With people taking to the streets globally to protest injustice, the Triennial’s stab at cultural commentary will likely have little lasting impact. It reflects rather than leads, which is a shame given the potential for art to shape perceptions in society. ‘For some, it will be more traditional than expected, and for others, it will be a lot weirder,’ says Trecartin. The stance of being impervious to the reaction of others might be necessary for an artist to take to make bold work. But if Surround Audience is any indication, curatorial indifference to viewer experience only has the effect leaving both artists and visitors cold.
Main image: Frank Benson, Juliana, 2015. Digital renderings of painted Accura® Xtreme Plastic rapid prototype. 54 x 48 x 24 in (137.2 x 122 x 61 cm) (approx.). Courtesy the artist; Andrew Kreps Gallery, New York; and Sadie Coles HQ London
THE GUARDIAN LONDON
New Museum’s Generational Triennial: wired for the future
The 51 young artists in the New York gallery’s show are exploring the frontiers of digital technology, from the surveillance state to gaming culture
“Almost everybody wakes up and does something they don’t like – we can do better than this! … You are going to die: Make something beautiful before you die!” Screaming manically, alone in a damp Maine forest, the euphoric intensity of internet poet Steve Roggenbuck is balanced with humour in his 2012 video Make Something Beautiful Before You Are Dead. Roggenbuck embraces the cosmos and encourages us to do the same: “Back in my grandfather’s day they didn’t have #yolo! We have #yolo! We have to harness this gift,” he yells.
He is one of the 51 artists and collectives included in Surround Audience, the New Museum’s third Generational Triennial, which opens on Wednesday. The exhibition is hotly anticipated, largely because of its two curators: Lauren Cornell, a former director of Rhizome, a New Museum-affiliated organisation that has been promoting digital art for almost two decades, and Ryan Trecartin, the artist wunderkind whose work has been received rapturously by critics since he emerged on the scene in 2006.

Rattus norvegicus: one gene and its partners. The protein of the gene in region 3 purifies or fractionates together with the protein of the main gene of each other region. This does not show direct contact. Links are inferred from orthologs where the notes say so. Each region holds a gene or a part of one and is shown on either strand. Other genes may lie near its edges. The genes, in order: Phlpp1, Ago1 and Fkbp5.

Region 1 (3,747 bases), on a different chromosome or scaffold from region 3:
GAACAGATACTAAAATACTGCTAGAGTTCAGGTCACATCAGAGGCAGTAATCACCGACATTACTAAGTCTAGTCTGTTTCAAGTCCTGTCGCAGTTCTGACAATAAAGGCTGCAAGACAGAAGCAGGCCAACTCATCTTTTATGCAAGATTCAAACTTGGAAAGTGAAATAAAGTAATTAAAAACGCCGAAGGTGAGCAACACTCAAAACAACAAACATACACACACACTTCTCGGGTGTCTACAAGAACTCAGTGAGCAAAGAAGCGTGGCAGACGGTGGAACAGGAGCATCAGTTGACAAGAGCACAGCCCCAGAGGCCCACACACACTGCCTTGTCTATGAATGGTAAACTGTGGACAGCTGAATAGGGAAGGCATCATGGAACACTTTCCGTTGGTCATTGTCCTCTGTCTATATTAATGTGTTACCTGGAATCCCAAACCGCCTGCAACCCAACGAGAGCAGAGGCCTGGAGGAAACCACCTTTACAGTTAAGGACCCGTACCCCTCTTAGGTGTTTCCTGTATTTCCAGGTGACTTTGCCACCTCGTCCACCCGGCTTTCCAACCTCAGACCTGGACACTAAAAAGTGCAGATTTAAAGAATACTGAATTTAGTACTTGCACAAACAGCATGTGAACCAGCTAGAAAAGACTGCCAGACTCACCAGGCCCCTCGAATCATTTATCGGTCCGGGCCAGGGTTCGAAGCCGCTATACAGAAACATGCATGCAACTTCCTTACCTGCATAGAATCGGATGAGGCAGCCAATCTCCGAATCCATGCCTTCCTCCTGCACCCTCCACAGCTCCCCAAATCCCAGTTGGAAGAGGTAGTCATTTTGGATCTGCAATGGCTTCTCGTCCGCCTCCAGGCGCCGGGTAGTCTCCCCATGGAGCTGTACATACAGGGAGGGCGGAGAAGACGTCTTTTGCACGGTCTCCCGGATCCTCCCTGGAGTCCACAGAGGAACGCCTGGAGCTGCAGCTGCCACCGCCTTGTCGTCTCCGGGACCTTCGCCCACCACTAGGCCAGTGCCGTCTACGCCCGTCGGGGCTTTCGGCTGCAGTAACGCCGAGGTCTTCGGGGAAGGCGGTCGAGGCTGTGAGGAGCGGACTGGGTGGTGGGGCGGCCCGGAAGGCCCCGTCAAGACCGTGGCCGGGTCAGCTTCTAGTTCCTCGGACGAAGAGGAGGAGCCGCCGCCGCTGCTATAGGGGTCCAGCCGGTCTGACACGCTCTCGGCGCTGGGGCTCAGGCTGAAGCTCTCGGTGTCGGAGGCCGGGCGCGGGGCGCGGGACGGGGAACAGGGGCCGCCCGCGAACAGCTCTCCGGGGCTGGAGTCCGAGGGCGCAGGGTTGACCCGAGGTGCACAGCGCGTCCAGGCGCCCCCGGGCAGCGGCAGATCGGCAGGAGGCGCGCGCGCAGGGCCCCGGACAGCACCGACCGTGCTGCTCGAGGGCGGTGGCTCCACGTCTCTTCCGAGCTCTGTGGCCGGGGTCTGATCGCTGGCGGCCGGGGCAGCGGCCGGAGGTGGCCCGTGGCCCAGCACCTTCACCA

Because of their shared engagement with new digital technology, the exhibition is expected to be future-focused (“predictive, rather than retrospective”, according to New Museum director Lisa Phillips). People are eagerly awaiting the outcome of Cornell and Trecartin’s shared endeavour, which brings together artists from countries including Jordan, Qatar, South Korea, China and India, as well as Europe and America: “We’re expecting to be wowed by the breadth of interesting new work,” says collector Mihail Lari, who, together with his partner Scott Murray, has provided support for the exhibition.
“I think we are lucky to have a lot of artists in the world right now who are truly trying to invent and establish a unique creative freedom. Artists are reaching,” Trecartin says. Most of the artists in the exhibition are digital natives, born into an age of rapid technological change. While artists have always used the tools available to them, those in the triennial are particularly agnostic about medium. Their work is a mash-up of different materials and digital platforms, from PVC, nail polish, jade powder and oil paint, to works incorporating 3D printers, Google Earth and HD video.
For many of the artists, the medium is merely the means of expression, not the subject. The exhibition focuses on artists who, Trecartin says, “are creating new realities through their transformative thinking. They aren’t concerned with the somewhat parochial thinking about what an art practice can or should encompass right now. It’s hard to meditate on potential futures when we are still transitioning out of a period that has been culturally obsessed with defining the past through acts of rejection or fetishization. There are many artists today who are not only looking past older entrenched ways of thinking about art, they are actually behaving past it.”